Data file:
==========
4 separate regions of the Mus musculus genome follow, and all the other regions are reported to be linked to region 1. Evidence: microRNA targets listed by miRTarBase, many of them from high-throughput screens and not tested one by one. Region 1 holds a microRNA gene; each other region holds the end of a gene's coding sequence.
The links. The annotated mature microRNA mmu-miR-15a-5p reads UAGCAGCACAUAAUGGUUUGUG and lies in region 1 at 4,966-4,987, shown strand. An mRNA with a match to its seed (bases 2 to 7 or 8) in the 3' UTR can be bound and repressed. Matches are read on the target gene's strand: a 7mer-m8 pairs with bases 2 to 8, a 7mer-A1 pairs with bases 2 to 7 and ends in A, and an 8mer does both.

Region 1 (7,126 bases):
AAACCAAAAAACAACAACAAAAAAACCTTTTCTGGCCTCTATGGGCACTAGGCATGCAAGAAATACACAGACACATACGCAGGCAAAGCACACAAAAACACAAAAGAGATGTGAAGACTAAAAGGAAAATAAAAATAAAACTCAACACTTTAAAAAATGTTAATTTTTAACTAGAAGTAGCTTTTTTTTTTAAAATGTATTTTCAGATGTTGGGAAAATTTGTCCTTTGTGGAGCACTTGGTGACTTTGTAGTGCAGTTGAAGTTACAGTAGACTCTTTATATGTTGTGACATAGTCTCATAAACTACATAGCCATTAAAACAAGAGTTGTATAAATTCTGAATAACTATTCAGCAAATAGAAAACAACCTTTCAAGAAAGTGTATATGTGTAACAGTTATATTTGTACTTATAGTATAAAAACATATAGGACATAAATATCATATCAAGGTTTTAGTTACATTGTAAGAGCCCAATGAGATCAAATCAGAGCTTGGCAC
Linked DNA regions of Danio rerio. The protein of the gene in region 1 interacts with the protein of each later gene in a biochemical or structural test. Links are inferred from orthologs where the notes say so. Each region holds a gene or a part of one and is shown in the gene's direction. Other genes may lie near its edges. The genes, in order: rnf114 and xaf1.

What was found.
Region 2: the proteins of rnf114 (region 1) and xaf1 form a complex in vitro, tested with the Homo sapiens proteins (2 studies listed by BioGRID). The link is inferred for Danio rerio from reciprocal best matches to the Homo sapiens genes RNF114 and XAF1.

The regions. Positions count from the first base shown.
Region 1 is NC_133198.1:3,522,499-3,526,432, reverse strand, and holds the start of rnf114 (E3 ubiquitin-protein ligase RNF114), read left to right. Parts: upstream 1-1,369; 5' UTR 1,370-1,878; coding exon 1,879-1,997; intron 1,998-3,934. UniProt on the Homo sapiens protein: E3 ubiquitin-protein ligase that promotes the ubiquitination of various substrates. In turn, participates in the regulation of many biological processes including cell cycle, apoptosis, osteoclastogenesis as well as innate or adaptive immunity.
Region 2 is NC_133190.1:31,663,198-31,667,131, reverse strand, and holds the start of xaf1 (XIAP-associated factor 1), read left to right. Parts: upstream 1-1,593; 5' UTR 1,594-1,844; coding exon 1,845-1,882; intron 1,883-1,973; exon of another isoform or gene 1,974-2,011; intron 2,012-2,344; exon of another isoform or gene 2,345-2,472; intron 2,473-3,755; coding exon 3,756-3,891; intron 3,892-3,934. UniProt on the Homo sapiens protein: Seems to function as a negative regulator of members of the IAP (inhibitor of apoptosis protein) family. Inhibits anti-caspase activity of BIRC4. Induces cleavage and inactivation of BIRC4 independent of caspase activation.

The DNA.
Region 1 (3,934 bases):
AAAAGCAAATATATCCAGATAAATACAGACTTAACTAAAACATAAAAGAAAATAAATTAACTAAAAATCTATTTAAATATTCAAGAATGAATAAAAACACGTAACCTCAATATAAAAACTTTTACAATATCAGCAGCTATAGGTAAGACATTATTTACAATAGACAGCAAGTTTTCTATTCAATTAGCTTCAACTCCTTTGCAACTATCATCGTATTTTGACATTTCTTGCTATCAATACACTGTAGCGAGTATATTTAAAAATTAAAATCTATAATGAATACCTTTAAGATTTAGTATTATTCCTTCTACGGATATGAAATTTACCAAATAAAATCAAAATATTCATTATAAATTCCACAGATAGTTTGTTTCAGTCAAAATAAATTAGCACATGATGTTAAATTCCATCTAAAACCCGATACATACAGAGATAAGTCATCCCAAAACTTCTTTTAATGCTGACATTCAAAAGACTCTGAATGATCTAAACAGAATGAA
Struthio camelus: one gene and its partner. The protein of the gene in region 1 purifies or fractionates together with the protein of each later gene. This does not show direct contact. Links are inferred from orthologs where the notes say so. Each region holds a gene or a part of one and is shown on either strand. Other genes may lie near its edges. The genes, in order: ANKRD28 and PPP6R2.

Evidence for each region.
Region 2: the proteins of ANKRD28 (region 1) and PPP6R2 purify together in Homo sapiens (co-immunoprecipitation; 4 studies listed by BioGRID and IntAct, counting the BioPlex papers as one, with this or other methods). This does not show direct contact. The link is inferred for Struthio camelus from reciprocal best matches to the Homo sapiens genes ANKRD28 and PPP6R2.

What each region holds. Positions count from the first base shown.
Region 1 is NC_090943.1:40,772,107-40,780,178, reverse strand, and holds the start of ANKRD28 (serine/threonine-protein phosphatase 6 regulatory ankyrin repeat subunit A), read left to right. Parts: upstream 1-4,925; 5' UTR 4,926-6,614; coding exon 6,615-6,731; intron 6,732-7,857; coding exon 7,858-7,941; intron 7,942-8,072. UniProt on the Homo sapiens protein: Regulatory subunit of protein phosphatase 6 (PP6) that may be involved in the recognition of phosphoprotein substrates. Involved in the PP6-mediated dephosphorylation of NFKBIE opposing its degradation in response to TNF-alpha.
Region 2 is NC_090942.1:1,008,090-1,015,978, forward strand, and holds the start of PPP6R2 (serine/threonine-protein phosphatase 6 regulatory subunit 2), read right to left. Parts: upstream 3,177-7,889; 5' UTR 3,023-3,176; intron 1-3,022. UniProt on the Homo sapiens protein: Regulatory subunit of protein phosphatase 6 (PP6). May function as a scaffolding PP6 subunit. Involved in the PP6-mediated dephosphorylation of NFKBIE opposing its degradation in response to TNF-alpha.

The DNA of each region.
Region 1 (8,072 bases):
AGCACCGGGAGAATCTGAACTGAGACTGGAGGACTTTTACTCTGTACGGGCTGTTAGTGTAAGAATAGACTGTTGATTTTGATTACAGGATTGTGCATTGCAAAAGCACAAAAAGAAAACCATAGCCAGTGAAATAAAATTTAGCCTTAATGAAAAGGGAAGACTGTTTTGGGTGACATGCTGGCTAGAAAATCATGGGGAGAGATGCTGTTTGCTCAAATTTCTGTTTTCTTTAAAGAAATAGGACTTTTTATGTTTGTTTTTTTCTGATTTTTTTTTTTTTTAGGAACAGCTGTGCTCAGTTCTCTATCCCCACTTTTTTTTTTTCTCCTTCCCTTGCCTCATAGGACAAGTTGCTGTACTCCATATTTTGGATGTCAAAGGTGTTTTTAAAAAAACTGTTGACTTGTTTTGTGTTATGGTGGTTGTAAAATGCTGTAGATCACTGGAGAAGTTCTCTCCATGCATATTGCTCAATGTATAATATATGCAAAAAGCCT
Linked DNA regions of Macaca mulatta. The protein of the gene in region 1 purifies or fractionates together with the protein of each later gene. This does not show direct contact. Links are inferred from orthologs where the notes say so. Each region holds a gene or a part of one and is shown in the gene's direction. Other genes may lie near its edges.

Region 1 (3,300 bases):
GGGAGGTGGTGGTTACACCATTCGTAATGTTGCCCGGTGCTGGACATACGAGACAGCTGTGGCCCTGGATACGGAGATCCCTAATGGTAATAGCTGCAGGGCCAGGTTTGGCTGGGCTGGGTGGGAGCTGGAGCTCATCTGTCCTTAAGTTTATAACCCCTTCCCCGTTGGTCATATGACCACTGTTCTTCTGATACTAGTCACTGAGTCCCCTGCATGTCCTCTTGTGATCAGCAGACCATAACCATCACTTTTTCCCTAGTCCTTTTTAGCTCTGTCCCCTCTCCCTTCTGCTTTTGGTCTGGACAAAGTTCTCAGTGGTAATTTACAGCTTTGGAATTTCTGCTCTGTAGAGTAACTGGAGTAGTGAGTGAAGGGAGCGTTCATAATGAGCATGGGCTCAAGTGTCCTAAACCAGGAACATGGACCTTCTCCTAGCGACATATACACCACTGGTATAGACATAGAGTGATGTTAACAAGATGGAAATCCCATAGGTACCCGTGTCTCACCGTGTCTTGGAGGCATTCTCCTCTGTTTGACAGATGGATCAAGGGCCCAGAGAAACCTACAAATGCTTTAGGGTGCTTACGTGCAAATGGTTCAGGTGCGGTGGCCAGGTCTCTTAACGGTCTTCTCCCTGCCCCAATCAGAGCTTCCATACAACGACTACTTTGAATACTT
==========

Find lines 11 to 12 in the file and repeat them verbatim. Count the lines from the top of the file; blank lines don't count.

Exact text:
The DNA.
Region 1 (3,934 bases):